In our baptism, just like Jesus, we hear the words of the prophet Isaiah loud and clear, directed at us:
Don’t fear, for I have redeemed you;
I have called you by name; you are mine.
When you pass through the waters,
I will be with you;
when [you go] through the rivers,
they won’t sweep over you.
When you walk through the fire,
you won’t be scorched
and flame won’t burn you.
I am the Lord your God,
the holy one of Israel, your savior.
Because you are precious in my eyes,
you are honored, and I love you.
I give people in your place,
and nations in exchange for your life.
These are powerful words, worthy of the power of baptism that begins the Christian life. We rarely realize it when we stand at this font at whatever age, but the waters in this bowl are far more powerful than even the strongest waves of Hurricane Sandy. We hesitate to affirm it when we welcome our children into our common life with this sacrament, but even the smallest bit of water on our heads in baptism means that we no longer belong to ourselves, to our families, or even to our church—but to God. And we may not always recognize it or remember it, but God’s claim on us in baptism never leaves us. We can do nothing to wash off this indelible mark. Even when we try our best to deny God’s place in our world or God’s claim on our lives, baptism shows us that “God loves us too deeply and too completely to ever let us go.”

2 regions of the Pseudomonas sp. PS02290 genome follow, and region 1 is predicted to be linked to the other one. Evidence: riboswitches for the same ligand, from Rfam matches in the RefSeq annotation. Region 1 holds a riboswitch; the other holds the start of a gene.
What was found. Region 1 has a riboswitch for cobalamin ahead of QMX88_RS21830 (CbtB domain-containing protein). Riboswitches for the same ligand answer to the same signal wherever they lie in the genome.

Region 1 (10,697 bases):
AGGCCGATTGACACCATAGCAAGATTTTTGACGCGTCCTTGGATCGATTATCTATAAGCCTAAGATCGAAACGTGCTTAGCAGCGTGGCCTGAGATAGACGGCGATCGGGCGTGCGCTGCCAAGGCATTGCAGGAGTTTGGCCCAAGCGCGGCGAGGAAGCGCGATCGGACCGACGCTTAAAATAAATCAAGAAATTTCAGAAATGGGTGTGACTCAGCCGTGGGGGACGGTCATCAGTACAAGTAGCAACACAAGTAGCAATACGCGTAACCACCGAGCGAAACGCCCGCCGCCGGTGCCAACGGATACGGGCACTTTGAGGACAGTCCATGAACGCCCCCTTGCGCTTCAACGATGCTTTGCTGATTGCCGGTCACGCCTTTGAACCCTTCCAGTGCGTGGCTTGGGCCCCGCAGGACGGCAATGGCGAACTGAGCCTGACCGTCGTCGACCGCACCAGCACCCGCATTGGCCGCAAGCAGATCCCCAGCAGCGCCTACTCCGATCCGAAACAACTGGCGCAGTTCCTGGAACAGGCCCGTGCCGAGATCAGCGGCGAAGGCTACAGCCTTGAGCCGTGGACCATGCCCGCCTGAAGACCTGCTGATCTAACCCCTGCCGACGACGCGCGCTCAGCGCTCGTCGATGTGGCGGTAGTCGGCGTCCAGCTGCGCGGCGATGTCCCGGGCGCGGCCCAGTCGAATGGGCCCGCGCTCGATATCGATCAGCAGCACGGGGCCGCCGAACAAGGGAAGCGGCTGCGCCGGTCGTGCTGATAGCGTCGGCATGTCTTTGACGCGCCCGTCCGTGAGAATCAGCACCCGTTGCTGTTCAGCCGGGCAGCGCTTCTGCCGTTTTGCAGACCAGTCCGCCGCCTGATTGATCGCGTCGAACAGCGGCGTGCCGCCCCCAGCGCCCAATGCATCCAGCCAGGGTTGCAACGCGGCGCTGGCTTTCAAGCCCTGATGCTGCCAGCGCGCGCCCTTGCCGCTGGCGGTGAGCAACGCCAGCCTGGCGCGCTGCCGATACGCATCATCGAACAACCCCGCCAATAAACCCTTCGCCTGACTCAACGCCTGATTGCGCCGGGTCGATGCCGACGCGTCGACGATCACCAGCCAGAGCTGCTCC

And so as we remember and celebrate the baptism of Jesus today, moving from a season of celebrating his birth into more ordinary days, may the baptism of Jesus remind us of our own baptisms, of our beginnings in this life of faith, where we are claimed as God’s own forever and shown that God will go with us through the waters, the rivers, the fire, and everything else that is before us. And so today may we go forth sustained by this unforgettable sign and seal, remembering our beginnings once again, living out this unconditional love from God as we live with others and make it clear to everyone we meet that they too are claimed and loved by God now and always.
So remember you baptism, your beginning, and be thankful, in the name of the Father, the Son, and the Holy Spirit. Amen.